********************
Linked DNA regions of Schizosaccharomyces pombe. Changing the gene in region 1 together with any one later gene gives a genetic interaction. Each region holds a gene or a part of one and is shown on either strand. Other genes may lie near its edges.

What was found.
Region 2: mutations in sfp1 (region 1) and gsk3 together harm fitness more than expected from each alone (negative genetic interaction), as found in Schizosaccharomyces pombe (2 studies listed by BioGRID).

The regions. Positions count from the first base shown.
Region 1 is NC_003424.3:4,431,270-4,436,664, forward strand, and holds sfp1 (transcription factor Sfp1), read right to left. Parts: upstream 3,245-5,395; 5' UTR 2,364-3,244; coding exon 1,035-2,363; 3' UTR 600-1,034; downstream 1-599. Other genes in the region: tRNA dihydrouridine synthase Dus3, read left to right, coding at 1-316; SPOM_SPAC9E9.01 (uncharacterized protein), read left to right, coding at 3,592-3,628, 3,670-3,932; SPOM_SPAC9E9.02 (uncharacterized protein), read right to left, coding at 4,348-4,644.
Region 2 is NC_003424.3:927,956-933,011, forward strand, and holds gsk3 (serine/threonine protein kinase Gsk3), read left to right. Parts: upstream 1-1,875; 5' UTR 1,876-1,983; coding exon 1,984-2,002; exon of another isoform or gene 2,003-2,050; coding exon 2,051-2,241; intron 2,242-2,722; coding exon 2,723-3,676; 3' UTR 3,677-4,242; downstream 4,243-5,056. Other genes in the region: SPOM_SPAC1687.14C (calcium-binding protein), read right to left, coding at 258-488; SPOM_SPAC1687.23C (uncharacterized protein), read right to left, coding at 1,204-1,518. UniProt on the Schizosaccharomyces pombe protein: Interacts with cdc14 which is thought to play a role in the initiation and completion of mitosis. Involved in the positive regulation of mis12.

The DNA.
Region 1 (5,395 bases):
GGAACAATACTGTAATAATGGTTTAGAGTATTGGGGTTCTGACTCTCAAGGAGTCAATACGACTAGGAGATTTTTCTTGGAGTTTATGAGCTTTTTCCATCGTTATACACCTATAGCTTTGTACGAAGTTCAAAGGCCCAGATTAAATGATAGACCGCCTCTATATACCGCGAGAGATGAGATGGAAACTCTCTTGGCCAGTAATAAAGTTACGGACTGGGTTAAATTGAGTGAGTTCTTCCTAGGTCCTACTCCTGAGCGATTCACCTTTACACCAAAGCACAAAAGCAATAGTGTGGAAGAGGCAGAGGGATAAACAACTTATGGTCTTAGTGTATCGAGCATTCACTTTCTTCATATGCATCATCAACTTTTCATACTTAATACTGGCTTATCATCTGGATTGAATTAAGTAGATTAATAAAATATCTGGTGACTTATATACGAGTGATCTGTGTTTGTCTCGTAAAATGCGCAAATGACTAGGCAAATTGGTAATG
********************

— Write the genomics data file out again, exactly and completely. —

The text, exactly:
Linked DNA regions of Schizosaccharomyces pombe. Changing the gene in region 1 together with any one later gene gives a genetic interaction. Each region holds a gene or a part of one and is shown on either strand. Other genes may lie near its edges.

What was found.
Region 2: mutations in sfp1 (region 1) and gsk3 together harm fitness more than expected from each alone (negative genetic interaction), as found in Schizosaccharomyces pombe (2 studies listed by BioGRID).

The regions. Positions count from the first base shown.
Region 1 is NC_003424.3:4,431,270-4,436,664, forward strand, and holds sfp1 (transcription factor Sfp1), read right to left. Parts: upstream 3,245-5,395; 5' UTR 2,364-3,244; coding exon 1,035-2,363; 3' UTR 600-1,034; downstream 1-599. Other genes in the region: tRNA dihydrouridine synthase Dus3, read left to right, coding at 1-316; SPOM_SPAC9E9.01 (uncharacterized protein), read left to right, coding at 3,592-3,628, 3,670-3,932; SPOM_SPAC9E9.02 (uncharacterized protein), read right to left, coding at 4,348-4,644.
Region 2 is NC_003424.3:927,956-933,011, forward strand, and holds gsk3 (serine/threonine protein kinase Gsk3), read left to right. Parts: upstream 1-1,875; 5' UTR 1,876-1,983; coding exon 1,984-2,002; exon of another isoform or gene 2,003-2,050; coding exon 2,051-2,241; intron 2,242-2,722; coding exon 2,723-3,676; 3' UTR 3,677-4,242; downstream 4,243-5,056. Other genes in the region: SPOM_SPAC1687.14C (calcium-binding protein), read right to left, coding at 258-488; SPOM_SPAC1687.23C (uncharacterized protein), read right to left, coding at 1,204-1,518. UniProt on the Schizosaccharomyces pombe protein: Interacts with cdc14 which is thought to play a role in the initiation and completion of mitosis. Involved in the positive regulation of mis12.

The DNA.
Region 1 (5,395 bases):
GGAACAATACTGTAATAATGGTTTAGAGTATTGGGGTTCTGACTCTCAAGGAGTCAATACGACTAGGAGATTTTTCTTGGAGTTTATGAGCTTTTTCCATCGTTATACACCTATAGCTTTGTACGAAGTTCAAAGGCCCAGATTAAATGATAGACCGCCTCTATATACCGCGAGAGATGAGATGGAAACTCTCTTGGCCAGTAATAAAGTTACGGACTGGGTTAAATTGAGTGAGTTCTTCCTAGGTCCTACTCCTGAGCGATTCACCTTTACACCAAAGCACAAAAGCAATAGTGTGGAAGAGGCAGAGGGATAAACAACTTATGGTCTTAGTGTATCGAGCATTCACTTTCTTCATATGCATCATCAACTTTTCATACTTAATACTGGCTTATCATCTGGATTGAATTAAGTAGATTAATAAAATATCTGGTGACTTATATACGAGTGATCTGTGTTTGTCTCGTAAAATGCGCAAATGACTAGGCAAATTGGTAATG